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Cold Spring Harb Mol Case Stud. 2017 May;3(3):a001602. doi: 10.1101/mcs.a001602.

Identification of a novel RASD1 somatic mutation in a USP8-mutated corticotroph adenoma.

Author information

1
Department of Genetics and Genomic Sciences and Icahn Institute for Genomics and Multiscale Biology, Icahn School of Medicine at Mount Sinai, New York, New York 10029, USA.
2
Division of Endocrinology, Diabetes, and Bone Disease, Department of Medicine, Icahn School of Medicine at Mount Sinai, New York, New York 10029, USA.
3
Department of Pathology, Icahn School of Medicine at Mount Sinai, New York, New York 10029, USA.
4
Department of Neurosurgery, Icahn School of Medicine at Mount Sinai, New York, New York 10029, USA.
5
Multidisciplinary Pituitary and Skull Base Tumor Center, Memorial Sloan Kettering, New York, New York 10065, USA.

Abstract

Cushing's disease (CD) is caused by pituitary corticotroph adenomas that secrete excess adrenocorticotropic hormone (ACTH). In these tumors, somatic mutations in the gene USP8 have been identified as recurrent and pathogenic and are the sole known molecular driver for CD. Although other somatic mutations were reported in these studies, their contribution to the pathogenesis of CD remains unexplored. No molecular drivers have been established for a large proportion of CD cases and tumor heterogeneity has not yet been investigated using genomics methods. Also, even in USP8-mutant tumors, a possibility may exist of additional contributing mutations, following a paradigm from other neoplasm types where multiple somatic alterations contribute to neoplastic transformation. The current study utilizes whole-exome discovery sequencing on the Illumina platform, followed by targeted amplicon-validation sequencing on the Pacific Biosciences platform, to interrogate the somatic mutation landscape in a corticotroph adenoma resected from a CD patient. In this USP8-mutated tumor, we identified an interesting somatic mutation in the gene RASD1, which is a component of the corticotropin-releasing hormone receptor signaling system. This finding may provide insight into a novel mechanism involving loss of feedback control to the corticotropin-releasing hormone receptor and subsequent deregulation of ACTH production in corticotroph tumors.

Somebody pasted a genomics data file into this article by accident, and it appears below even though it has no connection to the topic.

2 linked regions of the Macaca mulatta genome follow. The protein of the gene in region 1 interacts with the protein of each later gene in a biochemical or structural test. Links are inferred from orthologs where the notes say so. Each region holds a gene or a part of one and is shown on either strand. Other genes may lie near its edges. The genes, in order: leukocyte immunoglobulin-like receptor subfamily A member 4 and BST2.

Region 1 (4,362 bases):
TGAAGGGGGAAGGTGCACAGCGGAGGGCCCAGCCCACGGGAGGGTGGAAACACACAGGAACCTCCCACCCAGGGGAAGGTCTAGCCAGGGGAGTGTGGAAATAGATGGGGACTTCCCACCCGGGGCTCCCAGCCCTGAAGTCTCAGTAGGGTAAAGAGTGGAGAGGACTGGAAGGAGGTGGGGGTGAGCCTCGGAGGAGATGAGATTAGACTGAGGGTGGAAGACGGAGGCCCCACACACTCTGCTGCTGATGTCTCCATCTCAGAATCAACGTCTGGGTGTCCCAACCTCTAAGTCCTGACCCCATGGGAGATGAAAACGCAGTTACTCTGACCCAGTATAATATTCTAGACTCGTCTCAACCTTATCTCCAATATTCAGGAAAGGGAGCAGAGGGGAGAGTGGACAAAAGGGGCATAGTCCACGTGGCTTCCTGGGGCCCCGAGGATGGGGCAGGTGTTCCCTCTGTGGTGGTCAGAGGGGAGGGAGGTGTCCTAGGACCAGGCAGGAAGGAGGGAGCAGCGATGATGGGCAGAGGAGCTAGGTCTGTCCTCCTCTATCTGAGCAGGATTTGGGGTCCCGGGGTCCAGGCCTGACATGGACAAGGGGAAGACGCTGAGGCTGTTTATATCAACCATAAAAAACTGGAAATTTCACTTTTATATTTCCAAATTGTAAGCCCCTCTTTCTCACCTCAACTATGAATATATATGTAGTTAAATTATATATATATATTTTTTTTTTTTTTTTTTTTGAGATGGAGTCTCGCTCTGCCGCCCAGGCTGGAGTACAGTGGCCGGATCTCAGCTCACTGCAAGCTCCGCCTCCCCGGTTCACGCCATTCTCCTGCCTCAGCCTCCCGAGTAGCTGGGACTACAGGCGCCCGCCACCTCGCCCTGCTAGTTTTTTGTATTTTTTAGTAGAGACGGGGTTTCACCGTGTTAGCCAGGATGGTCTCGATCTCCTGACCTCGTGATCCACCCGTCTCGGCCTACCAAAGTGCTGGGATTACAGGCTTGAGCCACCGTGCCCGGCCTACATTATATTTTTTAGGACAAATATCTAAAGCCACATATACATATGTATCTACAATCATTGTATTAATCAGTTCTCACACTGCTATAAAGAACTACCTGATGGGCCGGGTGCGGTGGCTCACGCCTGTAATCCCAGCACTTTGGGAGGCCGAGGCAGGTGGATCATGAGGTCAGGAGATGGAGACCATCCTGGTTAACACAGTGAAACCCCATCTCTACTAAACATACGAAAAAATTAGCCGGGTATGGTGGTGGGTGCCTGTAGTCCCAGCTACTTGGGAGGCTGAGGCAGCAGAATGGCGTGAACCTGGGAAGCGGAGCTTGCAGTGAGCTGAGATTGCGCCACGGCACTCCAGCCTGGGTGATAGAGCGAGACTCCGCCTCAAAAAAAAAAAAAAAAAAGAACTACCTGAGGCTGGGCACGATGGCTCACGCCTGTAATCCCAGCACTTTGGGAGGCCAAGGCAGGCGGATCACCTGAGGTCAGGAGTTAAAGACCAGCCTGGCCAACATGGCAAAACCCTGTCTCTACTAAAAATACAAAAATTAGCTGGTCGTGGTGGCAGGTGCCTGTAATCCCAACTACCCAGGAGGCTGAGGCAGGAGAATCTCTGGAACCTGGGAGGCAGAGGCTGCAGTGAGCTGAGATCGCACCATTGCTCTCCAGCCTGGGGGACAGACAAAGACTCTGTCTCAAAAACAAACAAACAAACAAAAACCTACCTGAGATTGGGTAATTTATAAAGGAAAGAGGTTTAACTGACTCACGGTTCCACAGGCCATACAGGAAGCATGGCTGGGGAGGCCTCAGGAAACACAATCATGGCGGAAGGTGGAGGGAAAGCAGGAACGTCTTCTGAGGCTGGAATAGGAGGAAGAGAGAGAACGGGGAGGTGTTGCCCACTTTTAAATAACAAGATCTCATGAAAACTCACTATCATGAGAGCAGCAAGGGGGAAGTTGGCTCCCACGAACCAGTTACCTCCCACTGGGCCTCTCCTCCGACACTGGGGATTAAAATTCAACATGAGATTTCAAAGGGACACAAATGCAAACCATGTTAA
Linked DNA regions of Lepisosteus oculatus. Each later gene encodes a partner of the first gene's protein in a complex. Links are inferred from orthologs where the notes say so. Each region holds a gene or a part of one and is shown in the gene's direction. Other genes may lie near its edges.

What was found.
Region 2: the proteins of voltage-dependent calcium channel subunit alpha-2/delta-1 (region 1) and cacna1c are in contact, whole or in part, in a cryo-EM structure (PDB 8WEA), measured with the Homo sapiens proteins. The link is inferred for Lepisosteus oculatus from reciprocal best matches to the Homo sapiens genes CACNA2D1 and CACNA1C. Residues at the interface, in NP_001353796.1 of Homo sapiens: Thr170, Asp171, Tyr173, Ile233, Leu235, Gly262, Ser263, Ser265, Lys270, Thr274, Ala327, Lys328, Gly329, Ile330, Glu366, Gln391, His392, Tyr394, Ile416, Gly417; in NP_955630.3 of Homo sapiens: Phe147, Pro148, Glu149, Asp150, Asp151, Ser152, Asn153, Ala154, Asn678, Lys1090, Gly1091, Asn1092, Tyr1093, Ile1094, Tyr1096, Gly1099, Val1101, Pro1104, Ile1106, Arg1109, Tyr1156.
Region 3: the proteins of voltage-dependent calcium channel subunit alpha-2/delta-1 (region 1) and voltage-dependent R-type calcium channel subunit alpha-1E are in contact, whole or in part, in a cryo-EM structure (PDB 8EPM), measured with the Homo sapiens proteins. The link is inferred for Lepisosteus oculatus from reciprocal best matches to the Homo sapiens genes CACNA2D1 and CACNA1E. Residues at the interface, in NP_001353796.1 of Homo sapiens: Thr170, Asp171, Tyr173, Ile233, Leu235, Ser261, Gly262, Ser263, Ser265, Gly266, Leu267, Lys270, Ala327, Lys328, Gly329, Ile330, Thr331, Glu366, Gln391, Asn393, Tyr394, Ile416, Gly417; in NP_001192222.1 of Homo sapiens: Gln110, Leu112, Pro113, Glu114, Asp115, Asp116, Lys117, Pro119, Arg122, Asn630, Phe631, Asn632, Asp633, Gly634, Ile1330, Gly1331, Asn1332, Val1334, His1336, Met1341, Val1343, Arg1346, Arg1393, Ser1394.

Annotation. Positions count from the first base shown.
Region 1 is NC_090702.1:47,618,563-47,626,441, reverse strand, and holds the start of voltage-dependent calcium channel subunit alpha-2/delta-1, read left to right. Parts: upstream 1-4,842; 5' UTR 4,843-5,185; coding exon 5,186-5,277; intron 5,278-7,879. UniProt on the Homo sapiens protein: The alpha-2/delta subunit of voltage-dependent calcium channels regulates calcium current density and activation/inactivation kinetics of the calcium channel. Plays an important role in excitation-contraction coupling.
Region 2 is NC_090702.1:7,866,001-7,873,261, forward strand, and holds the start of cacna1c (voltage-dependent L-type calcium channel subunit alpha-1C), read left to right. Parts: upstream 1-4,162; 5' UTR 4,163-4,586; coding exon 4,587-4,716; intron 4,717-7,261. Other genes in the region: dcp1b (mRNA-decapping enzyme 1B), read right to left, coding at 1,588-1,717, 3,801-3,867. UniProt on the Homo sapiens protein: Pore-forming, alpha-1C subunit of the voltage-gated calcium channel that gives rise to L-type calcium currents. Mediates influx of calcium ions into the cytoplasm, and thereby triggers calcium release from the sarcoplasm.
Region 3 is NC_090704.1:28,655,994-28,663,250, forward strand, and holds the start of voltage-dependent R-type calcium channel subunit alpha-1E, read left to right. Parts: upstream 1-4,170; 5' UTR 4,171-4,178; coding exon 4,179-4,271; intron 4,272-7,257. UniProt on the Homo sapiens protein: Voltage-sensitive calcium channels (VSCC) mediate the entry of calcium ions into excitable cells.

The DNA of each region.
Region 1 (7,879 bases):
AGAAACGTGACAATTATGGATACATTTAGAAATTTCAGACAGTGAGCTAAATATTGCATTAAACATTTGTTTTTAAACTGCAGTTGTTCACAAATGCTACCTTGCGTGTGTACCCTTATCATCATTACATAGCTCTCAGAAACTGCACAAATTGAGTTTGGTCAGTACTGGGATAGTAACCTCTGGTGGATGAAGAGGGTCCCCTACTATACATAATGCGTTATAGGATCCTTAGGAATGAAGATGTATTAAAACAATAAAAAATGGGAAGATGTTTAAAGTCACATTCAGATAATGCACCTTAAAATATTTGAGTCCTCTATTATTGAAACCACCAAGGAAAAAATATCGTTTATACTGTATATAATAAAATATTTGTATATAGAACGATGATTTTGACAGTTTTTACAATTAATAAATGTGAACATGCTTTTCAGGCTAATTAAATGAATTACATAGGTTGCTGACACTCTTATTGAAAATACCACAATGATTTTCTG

KEYWORDS:

adrenocorticotropic hormone excess; increased circulating ACTH level; increased circulating cortisol level; neoplasm of the anterior pituitary; neoplasm of the endocrine system; pituitary corticotropic cell adenoma

PMID:
28487882
PMCID:
PMC5411693
DOI:
10.1101/mcs.a001602
[Indexed for MEDLINE]
Free PMC Article

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